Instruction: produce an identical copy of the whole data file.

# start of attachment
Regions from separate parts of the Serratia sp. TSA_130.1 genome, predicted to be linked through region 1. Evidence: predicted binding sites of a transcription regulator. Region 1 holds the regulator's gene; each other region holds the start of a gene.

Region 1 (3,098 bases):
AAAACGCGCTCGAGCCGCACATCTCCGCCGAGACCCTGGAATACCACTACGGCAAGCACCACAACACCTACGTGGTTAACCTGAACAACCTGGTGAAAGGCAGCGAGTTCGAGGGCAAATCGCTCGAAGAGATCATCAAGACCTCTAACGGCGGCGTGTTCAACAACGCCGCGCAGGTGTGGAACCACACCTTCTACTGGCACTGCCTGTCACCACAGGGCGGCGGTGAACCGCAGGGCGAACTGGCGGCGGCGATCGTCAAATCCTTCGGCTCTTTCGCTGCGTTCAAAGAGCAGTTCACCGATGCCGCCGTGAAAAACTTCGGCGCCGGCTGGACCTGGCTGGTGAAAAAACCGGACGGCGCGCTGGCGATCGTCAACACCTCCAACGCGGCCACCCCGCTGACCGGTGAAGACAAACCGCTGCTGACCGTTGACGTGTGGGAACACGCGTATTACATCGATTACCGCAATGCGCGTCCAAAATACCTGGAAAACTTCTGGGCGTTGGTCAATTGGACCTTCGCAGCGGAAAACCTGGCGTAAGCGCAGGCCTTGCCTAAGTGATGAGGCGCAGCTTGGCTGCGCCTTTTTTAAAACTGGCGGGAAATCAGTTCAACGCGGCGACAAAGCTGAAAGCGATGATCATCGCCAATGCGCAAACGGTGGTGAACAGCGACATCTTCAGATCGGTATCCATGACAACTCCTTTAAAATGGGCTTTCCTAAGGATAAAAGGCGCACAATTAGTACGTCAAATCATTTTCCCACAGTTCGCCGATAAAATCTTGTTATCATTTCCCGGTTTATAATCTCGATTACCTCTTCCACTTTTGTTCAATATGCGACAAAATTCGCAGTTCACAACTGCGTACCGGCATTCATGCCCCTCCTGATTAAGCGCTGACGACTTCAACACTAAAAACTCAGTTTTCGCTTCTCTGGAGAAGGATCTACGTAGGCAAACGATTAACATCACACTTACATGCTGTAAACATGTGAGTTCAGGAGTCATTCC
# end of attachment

Regions from separate parts of the Serratia sp. TSA_130.1 genome, predicted to be linked through region 1. Evidence: predicted binding sites of a transcription regulator. Region 1 holds the regulator's gene; each other region holds the start of a gene.

Region 1 (3,098 bases):
AAAACGCGCTCGAGCCGCACATCTCCGCCGAGACCCTGGAATACCACTACGGCAAGCACCACAACACCTACGTGGTTAACCTGAACAACCTGGTGAAAGGCAGCGAGTTCGAGGGCAAATCGCTCGAAGAGATCATCAAGACCTCTAACGGCGGCGTGTTCAACAACGCCGCGCAGGTGTGGAACCACACCTTCTACTGGCACTGCCTGTCACCACAGGGCGGCGGTGAACCGCAGGGCGAACTGGCGGCGGCGATCGTCAAATCCTTCGGCTCTTTCGCTGCGTTCAAAGAGCAGTTCACCGATGCCGCCGTGAAAAACTTCGGCGCCGGCTGGACCTGGCTGGTGAAAAAACCGGACGGCGCGCTGGCGATCGTCAACACCTCCAACGCGGCCACCCCGCTGACCGGTGAAGACAAACCGCTGCTGACCGTTGACGTGTGGGAACACGCGTATTACATCGATTACCGCAATGCGCGTCCAAAATACCTGGAAAACTTCTGGGCGTTGGTCAATTGGACCTTCGCAGCGGAAAACCTGGCGTAAGCGCAGGCCTTGCCTAAGTGATGAGGCGCAGCTTGGCTGCGCCTTTTTTAAAACTGGCGGGAAATCAGTTCAACGCGGCGACAAAGCTGAAAGCGATGATCATCGCCAATGCGCAAACGGTGGTGAACAGCGACATCTTCAGATCGGTATCCATGACAACTCCTTTAAAATGGGCTTTCCTAAGGATAAAAGGCGCACAATTAGTACGTCAAATCATTTTCCCACAGTTCGCCGATAAAATCTTGTTATCATTTCCCGGTTTATAATCTCGATTACCTCTTCCACTTTTGTTCAATATGCGACAAAATTCGCAGTTCACAACTGCGTACCGGCATTCATGCCCCTCCTGATTAAGCGCTGACGACTTCAACACTAAAAACTCAGTTTTCGCTTCTCTGGAGAAGGATCTACGTAGGCAAACGATTAACATCACACTTACATGCTGTAAACATGTGAGTTCAGGAGTCATTCC